Biomass distribution among tropical tree species grown under differing regional climates

In the Neotropics, there is a growing interest in establishing plantations of native tree species for commerce, local consumption, and to replant on abandoned agricultural lands. Although numerous trial plantations have been established, comparative information on the performance of native trees under different regional environments is generally lacking. In this study, we evaluated the accumulation and partitioning of above-ground biomass in 16 native and two exotic tree species growing in replicated species selection trials in Panama under humid and dry regional environments. Seven of the 18 species accumulated greater total biomass at the humid site than at the dry site over a two-year period. Species-specific biomass partitioning among leaves, branches and trunks was observed. However, a wide range of total biomass found among species (from 1.06 kg for Dipteryx panamensis to 29.84 kg for Acacia mangium at Soberania) justified the used of an Aitchison log ratio transformation to adjust for size. When biomass partitioning was adjusted for size, a majority of these differences proved to be a result of the ability of the tree to support biomass components rather than the result of differences in the regional environments at the two sites. These findings were confirmed by comparative ANCOVAs on Aitchison-transformed and non-Aitchison-transformed variables. In these comparisons, basal diameter, height and diameter at breast height were robust predictors of biomass for the pooled data from both sites, but Aitchison-transformed variables had little predictive power.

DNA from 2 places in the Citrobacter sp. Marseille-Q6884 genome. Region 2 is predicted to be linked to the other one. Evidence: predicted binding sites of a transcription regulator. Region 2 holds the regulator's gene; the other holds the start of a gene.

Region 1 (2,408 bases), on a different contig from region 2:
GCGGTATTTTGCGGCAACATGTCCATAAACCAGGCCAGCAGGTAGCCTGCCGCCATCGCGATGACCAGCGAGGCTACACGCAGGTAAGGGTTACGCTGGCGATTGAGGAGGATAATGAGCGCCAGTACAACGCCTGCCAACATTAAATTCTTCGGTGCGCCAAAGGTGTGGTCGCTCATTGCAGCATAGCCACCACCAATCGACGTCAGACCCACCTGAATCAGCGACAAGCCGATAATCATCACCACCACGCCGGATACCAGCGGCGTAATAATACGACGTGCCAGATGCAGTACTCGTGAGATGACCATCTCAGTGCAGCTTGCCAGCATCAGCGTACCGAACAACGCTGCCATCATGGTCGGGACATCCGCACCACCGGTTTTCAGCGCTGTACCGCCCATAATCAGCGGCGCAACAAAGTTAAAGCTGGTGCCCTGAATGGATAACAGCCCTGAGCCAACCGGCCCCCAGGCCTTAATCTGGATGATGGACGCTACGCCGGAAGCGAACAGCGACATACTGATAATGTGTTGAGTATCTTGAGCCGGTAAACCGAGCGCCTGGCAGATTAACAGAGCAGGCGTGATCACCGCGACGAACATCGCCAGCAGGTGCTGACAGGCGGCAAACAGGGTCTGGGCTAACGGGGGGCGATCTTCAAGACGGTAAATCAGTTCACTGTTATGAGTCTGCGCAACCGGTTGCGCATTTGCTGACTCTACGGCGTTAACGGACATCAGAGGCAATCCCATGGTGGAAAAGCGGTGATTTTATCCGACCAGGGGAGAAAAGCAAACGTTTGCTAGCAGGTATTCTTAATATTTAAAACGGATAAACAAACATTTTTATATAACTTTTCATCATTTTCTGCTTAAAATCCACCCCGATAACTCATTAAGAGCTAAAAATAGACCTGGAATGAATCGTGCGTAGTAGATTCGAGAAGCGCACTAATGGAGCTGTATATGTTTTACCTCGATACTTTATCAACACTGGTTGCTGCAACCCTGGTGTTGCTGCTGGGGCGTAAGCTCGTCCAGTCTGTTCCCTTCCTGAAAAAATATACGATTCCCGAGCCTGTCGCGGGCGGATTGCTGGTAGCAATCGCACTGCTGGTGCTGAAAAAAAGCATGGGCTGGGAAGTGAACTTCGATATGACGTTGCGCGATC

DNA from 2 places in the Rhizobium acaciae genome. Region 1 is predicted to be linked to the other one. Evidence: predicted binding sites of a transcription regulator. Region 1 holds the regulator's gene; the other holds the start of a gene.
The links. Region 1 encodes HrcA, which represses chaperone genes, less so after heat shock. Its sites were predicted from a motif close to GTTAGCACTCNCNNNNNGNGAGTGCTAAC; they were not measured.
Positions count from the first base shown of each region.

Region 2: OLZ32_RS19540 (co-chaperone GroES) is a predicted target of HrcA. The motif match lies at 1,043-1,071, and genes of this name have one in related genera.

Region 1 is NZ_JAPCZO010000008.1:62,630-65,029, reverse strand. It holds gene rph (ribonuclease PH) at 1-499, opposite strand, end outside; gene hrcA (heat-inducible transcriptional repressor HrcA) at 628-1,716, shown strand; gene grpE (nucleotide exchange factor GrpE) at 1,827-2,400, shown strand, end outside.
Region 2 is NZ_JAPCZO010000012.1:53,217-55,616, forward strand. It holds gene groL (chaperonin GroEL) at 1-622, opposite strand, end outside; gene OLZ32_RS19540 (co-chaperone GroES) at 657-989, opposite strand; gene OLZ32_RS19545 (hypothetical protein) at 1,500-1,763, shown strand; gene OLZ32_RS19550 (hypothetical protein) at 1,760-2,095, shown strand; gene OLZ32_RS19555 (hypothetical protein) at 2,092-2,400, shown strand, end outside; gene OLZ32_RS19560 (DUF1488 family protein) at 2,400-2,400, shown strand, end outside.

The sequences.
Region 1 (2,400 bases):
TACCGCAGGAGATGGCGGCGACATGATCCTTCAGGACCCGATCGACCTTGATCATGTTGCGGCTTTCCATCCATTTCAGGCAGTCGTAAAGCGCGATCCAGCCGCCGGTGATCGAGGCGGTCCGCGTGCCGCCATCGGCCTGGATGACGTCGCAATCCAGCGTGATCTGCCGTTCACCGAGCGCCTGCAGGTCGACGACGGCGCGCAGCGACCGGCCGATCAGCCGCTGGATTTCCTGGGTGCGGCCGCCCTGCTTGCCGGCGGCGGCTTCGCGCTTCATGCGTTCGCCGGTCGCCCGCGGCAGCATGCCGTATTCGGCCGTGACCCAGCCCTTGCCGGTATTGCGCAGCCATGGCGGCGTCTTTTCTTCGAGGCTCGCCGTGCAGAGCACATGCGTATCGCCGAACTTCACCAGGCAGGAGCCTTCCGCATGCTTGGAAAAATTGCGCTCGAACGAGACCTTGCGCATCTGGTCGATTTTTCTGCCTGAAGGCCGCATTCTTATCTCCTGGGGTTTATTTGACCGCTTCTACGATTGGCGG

Bastien-Henri, Sara Park, Andrew Ashton, P. Mark S. Messier, Christian
Forest Ecology and Management